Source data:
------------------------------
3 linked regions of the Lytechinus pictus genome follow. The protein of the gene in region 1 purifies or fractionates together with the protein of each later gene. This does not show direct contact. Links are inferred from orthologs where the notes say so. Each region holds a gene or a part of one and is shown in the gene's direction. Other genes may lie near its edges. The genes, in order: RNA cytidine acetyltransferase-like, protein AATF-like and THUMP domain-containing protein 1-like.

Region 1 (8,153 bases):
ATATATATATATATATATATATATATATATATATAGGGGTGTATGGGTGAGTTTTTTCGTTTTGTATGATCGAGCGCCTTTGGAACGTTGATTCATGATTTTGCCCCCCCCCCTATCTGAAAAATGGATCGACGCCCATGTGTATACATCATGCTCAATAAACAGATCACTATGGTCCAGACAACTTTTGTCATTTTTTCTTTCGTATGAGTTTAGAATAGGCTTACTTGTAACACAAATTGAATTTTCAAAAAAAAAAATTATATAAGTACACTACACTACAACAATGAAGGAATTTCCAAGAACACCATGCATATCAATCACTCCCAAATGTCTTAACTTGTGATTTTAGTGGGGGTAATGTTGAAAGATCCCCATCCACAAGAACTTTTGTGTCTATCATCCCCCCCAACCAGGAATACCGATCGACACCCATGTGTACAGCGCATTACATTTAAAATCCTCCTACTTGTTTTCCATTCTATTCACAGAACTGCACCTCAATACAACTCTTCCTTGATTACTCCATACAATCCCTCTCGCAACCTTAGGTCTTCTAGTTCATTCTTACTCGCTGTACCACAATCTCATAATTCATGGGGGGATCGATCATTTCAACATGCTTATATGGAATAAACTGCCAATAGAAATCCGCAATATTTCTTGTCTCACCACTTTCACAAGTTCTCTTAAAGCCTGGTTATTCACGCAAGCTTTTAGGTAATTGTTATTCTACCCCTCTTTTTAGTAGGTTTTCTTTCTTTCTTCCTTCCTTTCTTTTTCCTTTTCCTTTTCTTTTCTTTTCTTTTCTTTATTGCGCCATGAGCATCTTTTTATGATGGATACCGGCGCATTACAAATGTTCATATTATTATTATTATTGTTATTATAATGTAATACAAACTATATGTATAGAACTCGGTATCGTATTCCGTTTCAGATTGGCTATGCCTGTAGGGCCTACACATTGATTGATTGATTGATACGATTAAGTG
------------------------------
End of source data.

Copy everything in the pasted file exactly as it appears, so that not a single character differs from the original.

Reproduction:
3 linked regions of the Lytechinus pictus genome follow. The protein of the gene in region 1 purifies or fractionates together with the protein of each later gene. This does not show direct contact. Links are inferred from orthologs where the notes say so. Each region holds a gene or a part of one and is shown in the gene's direction. Other genes may lie near its edges. The genes, in order: RNA cytidine acetyltransferase-like, protein AATF-like and THUMP domain-containing protein 1-like.

Region 1 (8,153 bases):
ATATATATATATATATATATATATATATATATATAGGGGTGTATGGGTGAGTTTTTTCGTTTTGTATGATCGAGCGCCTTTGGAACGTTGATTCATGATTTTGCCCCCCCCCCTATCTGAAAAATGGATCGACGCCCATGTGTATACATCATGCTCAATAAACAGATCACTATGGTCCAGACAACTTTTGTCATTTTTTCTTTCGTATGAGTTTAGAATAGGCTTACTTGTAACACAAATTGAATTTTCAAAAAAAAAAATTATATAAGTACACTACACTACAACAATGAAGGAATTTCCAAGAACACCATGCATATCAATCACTCCCAAATGTCTTAACTTGTGATTTTAGTGGGGGTAATGTTGAAAGATCCCCATCCACAAGAACTTTTGTGTCTATCATCCCCCCCAACCAGGAATACCGATCGACACCCATGTGTACAGCGCATTACATTTAAAATCCTCCTACTTGTTTTCCATTCTATTCACAGAACTGCACCTCAATACAACTCTTCCTTGATTACTCCATACAATCCCTCTCGCAACCTTAGGTCTTCTAGTTCATTCTTACTCGCTGTACCACAATCTCATAATTCATGGGGGGATCGATCATTTCAACATGCTTATATGGAATAAACTGCCAATAGAAATCCGCAATATTTCTTGTCTCACCACTTTCACAAGTTCTCTTAAAGCCTGGTTATTCACGCAAGCTTTTAGGTAATTGTTATTCTACCCCTCTTTTTAGTAGGTTTTCTTTCTTTCTTCCTTCCTTTCTTTTTCCTTTTCCTTTTCTTTTCTTTTCTTTTCTTTATTGCGCCATGAGCATCTTTTTATGATGGATACCGGCGCATTACAAATGTTCATATTATTATTATTATTGTTATTATAATGTAATACAAACTATATGTATAGAACTCGGTATCGTATTCCGTTTCAGATTGGCTATGCCTGTAGGGCCTACACATTGATTGATTGATTGATACGATTAAGTG